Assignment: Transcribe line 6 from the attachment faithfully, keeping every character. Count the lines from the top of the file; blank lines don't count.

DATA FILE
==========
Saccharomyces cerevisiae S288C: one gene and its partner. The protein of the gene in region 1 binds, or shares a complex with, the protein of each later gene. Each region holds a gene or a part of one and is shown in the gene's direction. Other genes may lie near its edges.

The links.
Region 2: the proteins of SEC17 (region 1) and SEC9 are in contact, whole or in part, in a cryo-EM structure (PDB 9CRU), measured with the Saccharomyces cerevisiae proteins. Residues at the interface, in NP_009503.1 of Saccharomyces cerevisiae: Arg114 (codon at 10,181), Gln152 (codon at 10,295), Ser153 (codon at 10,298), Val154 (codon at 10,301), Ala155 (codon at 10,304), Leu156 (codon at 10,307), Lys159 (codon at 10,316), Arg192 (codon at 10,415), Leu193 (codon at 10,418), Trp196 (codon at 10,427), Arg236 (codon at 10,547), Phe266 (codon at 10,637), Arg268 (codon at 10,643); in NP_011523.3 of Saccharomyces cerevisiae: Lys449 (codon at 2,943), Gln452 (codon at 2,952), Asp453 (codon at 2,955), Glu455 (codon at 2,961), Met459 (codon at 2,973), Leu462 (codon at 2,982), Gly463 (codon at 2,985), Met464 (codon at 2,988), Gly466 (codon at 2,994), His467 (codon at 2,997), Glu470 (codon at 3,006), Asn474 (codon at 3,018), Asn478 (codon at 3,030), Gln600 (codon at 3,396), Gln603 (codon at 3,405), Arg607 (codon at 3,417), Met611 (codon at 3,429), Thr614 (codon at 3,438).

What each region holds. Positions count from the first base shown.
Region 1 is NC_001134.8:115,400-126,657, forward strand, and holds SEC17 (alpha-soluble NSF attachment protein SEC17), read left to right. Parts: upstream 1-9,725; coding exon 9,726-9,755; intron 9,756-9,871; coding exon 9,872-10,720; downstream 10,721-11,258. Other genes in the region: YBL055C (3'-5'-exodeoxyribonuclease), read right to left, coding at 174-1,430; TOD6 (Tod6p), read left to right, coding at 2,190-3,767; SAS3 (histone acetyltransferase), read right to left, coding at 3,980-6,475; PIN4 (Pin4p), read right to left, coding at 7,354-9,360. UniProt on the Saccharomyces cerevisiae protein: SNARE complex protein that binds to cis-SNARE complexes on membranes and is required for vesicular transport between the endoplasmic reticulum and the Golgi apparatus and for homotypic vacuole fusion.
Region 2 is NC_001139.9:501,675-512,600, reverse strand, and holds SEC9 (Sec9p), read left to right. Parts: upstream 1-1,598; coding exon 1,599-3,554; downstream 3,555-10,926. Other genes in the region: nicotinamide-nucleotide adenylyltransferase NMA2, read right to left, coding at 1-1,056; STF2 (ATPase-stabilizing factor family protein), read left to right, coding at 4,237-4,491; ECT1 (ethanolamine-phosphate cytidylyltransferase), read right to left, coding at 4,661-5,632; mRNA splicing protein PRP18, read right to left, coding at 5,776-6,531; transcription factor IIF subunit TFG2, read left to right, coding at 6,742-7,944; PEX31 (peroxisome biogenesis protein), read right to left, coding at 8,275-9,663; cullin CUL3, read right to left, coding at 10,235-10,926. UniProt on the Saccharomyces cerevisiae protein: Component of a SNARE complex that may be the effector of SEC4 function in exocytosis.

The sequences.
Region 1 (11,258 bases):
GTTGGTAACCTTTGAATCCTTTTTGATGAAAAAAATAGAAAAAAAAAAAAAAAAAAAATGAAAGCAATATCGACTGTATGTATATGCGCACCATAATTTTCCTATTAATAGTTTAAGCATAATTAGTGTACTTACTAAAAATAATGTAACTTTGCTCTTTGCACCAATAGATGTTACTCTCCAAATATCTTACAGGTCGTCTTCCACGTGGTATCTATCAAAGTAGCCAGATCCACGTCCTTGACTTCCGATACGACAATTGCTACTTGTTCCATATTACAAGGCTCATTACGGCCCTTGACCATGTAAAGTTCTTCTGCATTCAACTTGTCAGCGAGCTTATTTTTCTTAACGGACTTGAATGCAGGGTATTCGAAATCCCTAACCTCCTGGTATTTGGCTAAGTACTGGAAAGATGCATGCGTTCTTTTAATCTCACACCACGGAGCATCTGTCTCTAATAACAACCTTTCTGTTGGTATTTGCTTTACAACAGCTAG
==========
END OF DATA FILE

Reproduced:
Region 2 is NC_001139.9:501,675-512,600, reverse strand, and holds SEC9 (Sec9p), read left to right. Parts: upstream 1-1,598; coding exon 1,599-3,554; downstream 3,555-10,926. Other genes in the region: nicotinamide-nucleotide adenylyltransferase NMA2, read right to left, coding at 1-1,056; STF2 (ATPase-stabilizing factor family protein), read left to right, coding at 4,237-4,491; ECT1 (ethanolamine-phosphate cytidylyltransferase), read right to left, coding at 4,661-5,632; mRNA splicing protein PRP18, read right to left, coding at 5,776-6,531; transcription factor IIF subunit TFG2, read left to right, coding at 6,742-7,944; PEX31 (peroxisome biogenesis protein), read right to left, coding at 8,275-9,663; cullin CUL3, read right to left, coding at 10,235-10,926. UniProt on the Saccharomyces cerevisiae protein: Component of a SNARE complex that may be the effector of SEC4 function in exocytosis.